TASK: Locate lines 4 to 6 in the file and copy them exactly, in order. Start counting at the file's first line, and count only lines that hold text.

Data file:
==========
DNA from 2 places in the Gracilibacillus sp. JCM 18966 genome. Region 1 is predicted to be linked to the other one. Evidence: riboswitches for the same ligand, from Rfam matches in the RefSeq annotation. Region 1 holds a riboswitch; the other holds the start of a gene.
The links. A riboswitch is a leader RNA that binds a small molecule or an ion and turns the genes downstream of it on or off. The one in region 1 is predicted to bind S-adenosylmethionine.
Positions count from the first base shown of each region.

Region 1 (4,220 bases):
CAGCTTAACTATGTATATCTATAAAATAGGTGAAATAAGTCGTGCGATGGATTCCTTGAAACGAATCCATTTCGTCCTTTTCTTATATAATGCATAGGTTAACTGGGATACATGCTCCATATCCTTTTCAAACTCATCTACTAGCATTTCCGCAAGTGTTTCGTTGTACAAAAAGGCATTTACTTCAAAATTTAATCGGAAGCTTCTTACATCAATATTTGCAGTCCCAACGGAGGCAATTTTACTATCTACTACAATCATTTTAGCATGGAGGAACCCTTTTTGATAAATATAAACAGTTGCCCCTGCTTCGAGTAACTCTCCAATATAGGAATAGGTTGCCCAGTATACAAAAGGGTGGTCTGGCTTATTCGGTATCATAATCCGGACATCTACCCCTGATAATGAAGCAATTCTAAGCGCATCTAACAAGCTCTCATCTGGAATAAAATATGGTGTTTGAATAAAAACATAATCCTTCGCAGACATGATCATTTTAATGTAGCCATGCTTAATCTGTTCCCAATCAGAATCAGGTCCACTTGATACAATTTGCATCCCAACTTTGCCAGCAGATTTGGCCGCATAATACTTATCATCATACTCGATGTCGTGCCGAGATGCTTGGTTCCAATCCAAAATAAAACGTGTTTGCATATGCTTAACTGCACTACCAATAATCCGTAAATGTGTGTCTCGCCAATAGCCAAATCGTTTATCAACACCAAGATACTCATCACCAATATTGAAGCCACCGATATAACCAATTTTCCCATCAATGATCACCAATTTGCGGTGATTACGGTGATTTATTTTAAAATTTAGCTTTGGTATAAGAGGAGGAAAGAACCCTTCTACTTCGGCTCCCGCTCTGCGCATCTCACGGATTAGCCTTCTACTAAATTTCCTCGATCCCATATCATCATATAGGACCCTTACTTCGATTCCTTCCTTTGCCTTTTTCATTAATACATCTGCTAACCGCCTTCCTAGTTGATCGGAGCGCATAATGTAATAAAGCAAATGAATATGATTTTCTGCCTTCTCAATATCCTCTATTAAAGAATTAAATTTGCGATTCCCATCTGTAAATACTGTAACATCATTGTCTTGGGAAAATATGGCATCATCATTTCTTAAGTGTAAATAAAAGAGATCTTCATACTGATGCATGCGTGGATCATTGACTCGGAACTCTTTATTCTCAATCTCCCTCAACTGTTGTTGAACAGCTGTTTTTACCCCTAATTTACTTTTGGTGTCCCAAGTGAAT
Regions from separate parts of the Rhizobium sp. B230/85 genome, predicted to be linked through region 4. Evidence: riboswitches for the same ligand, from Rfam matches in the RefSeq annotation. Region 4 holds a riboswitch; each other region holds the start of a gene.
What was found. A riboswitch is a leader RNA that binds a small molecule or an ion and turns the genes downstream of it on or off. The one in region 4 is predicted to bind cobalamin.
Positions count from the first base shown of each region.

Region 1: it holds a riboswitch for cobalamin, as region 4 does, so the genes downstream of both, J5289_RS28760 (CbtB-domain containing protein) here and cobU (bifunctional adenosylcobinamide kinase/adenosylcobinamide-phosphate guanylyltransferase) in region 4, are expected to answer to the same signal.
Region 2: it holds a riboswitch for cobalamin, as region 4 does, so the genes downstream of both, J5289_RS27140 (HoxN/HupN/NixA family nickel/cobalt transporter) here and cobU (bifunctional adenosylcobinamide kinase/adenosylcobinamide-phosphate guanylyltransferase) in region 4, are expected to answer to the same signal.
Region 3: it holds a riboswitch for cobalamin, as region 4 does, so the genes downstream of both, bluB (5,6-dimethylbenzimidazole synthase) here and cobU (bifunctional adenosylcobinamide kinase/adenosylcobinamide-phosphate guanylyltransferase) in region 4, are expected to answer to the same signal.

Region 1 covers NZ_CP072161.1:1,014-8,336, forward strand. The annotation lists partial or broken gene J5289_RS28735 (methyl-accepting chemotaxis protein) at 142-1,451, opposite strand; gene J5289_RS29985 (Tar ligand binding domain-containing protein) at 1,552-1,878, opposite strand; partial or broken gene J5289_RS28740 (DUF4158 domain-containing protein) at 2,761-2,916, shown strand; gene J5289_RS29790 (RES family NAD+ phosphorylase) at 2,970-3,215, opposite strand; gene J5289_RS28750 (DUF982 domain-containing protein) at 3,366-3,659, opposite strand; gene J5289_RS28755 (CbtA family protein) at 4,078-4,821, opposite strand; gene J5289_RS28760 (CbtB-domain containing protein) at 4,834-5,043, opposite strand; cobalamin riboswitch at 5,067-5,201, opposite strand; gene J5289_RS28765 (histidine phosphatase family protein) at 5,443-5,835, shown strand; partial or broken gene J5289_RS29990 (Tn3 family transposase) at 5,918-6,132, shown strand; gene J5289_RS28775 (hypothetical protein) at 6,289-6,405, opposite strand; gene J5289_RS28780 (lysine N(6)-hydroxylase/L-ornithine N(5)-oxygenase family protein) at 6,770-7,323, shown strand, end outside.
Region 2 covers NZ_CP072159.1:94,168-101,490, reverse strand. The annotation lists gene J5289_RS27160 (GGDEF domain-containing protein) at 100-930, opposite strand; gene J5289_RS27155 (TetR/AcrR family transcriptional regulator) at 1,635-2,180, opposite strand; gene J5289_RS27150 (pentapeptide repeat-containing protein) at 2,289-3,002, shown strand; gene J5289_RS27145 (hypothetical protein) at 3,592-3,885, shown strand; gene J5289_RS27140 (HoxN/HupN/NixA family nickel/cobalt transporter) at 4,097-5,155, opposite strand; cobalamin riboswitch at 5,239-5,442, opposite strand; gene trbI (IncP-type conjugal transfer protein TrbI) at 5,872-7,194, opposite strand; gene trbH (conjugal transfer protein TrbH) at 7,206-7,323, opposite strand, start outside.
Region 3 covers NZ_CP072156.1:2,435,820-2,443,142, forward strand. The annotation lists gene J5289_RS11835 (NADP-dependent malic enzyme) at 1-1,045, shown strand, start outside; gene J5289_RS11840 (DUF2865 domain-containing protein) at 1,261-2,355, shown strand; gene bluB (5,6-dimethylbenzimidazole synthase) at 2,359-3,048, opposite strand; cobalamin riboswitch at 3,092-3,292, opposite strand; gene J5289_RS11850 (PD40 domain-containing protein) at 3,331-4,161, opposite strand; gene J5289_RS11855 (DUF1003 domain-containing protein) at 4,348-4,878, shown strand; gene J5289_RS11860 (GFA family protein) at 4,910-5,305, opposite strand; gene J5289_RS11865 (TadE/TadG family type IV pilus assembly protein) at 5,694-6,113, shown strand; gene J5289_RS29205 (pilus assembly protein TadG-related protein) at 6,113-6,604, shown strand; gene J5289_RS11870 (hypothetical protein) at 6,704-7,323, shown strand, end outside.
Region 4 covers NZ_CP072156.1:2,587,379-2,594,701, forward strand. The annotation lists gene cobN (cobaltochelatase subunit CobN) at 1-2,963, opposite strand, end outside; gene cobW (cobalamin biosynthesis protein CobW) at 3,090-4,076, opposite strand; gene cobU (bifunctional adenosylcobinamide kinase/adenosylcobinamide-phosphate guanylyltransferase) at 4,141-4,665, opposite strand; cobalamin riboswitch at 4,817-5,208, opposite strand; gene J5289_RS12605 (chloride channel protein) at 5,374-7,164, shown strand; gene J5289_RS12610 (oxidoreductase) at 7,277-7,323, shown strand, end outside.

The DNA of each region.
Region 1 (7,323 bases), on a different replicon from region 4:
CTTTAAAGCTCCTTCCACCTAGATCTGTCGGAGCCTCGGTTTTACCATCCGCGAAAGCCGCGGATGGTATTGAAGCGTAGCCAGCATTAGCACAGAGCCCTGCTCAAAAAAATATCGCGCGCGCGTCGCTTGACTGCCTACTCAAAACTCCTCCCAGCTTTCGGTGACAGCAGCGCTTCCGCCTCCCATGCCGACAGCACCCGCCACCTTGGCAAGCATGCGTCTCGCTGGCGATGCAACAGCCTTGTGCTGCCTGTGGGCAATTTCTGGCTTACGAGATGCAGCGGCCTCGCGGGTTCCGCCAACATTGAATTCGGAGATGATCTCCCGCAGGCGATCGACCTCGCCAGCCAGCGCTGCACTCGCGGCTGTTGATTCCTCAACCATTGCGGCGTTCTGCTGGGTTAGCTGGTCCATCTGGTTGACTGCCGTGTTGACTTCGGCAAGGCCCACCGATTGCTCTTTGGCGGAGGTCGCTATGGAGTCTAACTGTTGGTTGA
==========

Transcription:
Region 1 (4,220 bases):
CAGCTTAACTATGTATATCTATAAAATAGGTGAAATAAGTCGTGCGATGGATTCCTTGAAACGAATCCATTTCGTCCTTTTCTTATATAATGCATAGGTTAACTGGGATACATGCTCCATATCCTTTTCAAACTCATCTACTAGCATTTCCGCAAGTGTTTCGTTGTACAAAAAGGCATTTACTTCAAAATTTAATCGGAAGCTTCTTACATCAATATTTGCAGTCCCAACGGAGGCAATTTTACTATCTACTACAATCATTTTAGCATGGAGGAACCCTTTTTGATAAATATAAACAGTTGCCCCTGCTTCGAGTAACTCTCCAATATAGGAATAGGTTGCCCAGTATACAAAAGGGTGGTCTGGCTTATTCGGTATCATAATCCGGACATCTACCCCTGATAATGAAGCAATTCTAAGCGCATCTAACAAGCTCTCATCTGGAATAAAATATGGTGTTTGAATAAAAACATAATCCTTCGCAGACATGATCATTTTAATGTAGCCATGCTTAATCTGTTCCCAATCAGAATCAGGTCCACTTGATACAATTTGCATCCCAACTTTGCCAGCAGATTTGGCCGCATAATACTTATCATCATACTCGATGTCGTGCCGAGATGCTTGGTTCCAATCCAAAATAAAACGTGTTTGCATATGCTTAACTGCACTACCAATAATCCGTAAATGTGTGTCTCGCCAATAGCCAAATCGTTTATCAACACCAAGATACTCATCACCAATATTGAAGCCACCGATATAACCAATTTTCCCATCAATGATCACCAATTTGCGGTGATTACGGTGATTTATTTTAAAATTTAGCTTTGGTATAAGAGGAGGAAAGAACCCTTCTACTTCGGCTCCCGCTCTGCGCATCTCACGGATTAGCCTTCTACTAAATTTCCTCGATCCCATATCATCATATAGGACCCTTACTTCGATTCCTTCCTTTGCCTTTTTCATTAATACATCTGCTAACCGCCTTCCTAGTTGATCGGAGCGCATAATGTAATAAAGCAAATGAATATGATTTTCTGCCTTCTCAATATCCTCTATTAAAGAATTAAATTTGCGATTCCCATCTGTAAATACTGTAACATCATTGTCTTGGGAAAATATGGCATCATCATTTCTTAAGTGTAAATAAAAGAGATCTTCATACTGATGCATGCGTGGATCATTGACTCGGAACTCTTTATTCTCAATCTCCCTCAACTGTTGTTGAACAGCTGTTTTTACCCCTAATTTACTTTTGGTGTCCCAAGTGAAT
Regions from separate parts of the Rhizobium sp. B230/85 genome, predicted to be linked through region 4. Evidence: riboswitches for the same ligand, from Rfam matches in the RefSeq annotation. Region 4 holds a riboswitch; each other region holds the start of a gene.